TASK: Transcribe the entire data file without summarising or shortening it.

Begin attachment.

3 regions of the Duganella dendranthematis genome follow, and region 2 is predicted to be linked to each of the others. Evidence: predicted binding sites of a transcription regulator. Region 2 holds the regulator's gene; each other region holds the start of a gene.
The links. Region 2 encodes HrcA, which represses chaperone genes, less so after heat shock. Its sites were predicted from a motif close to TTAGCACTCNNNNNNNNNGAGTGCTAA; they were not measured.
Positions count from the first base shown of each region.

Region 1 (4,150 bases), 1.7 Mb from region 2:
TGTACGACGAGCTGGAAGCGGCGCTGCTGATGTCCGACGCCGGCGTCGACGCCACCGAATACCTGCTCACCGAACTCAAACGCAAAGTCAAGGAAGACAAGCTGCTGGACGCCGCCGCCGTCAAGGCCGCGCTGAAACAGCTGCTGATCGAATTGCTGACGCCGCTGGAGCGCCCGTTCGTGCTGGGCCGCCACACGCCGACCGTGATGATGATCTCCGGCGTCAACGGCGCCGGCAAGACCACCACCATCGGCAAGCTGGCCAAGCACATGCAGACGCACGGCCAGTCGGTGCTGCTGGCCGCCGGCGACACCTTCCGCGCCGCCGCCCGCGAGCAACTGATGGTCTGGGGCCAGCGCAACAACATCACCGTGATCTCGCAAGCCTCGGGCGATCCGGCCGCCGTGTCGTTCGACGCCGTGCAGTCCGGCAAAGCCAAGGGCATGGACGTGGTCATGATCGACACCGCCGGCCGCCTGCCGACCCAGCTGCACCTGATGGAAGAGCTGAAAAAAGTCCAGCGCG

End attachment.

3 regions of the Duganella dendranthematis genome follow, and region 2 is predicted to be linked to each of the others. Evidence: predicted binding sites of a transcription regulator. Region 2 holds the regulator's gene; each other region holds the start of a gene.
The links. Region 2 encodes HrcA, which represses chaperone genes, less so after heat shock. Its sites were predicted from a motif close to TTAGCACTCNNNNNNNNNGAGTGCTAA; they were not measured.
Positions count from the first base shown of each region.

Region 1 (4,150 bases), 1.7 Mb from region 2:
TGTACGACGAGCTGGAAGCGGCGCTGCTGATGTCCGACGCCGGCGTCGACGCCACCGAATACCTGCTCACCGAACTCAAACGCAAAGTCAAGGAAGACAAGCTGCTGGACGCCGCCGCCGTCAAGGCCGCGCTGAAACAGCTGCTGATCGAATTGCTGACGCCGCTGGAGCGCCCGTTCGTGCTGGGCCGCCACACGCCGACCGTGATGATGATCTCCGGCGTCAACGGCGCCGGCAAGACCACCACCATCGGCAAGCTGGCCAAGCACATGCAGACGCACGGCCAGTCGGTGCTGCTGGCCGCCGGCGACACCTTCCGCGCCGCCGCCCGCGAGCAACTGATGGTCTGGGGCCAGCGCAACAACATCACCGTGATCTCGCAAGCCTCGGGCGATCCGGCCGCCGTGTCGTTCGACGCCGTGCAGTCCGGCAAAGCCAAGGGCATGGACGTGGTCATGATCGACACCGCCGGCCGCCTGCCGACCCAGCTGCACCTGATGGAAGAGCTGAAAAAAGTCCAGCGCG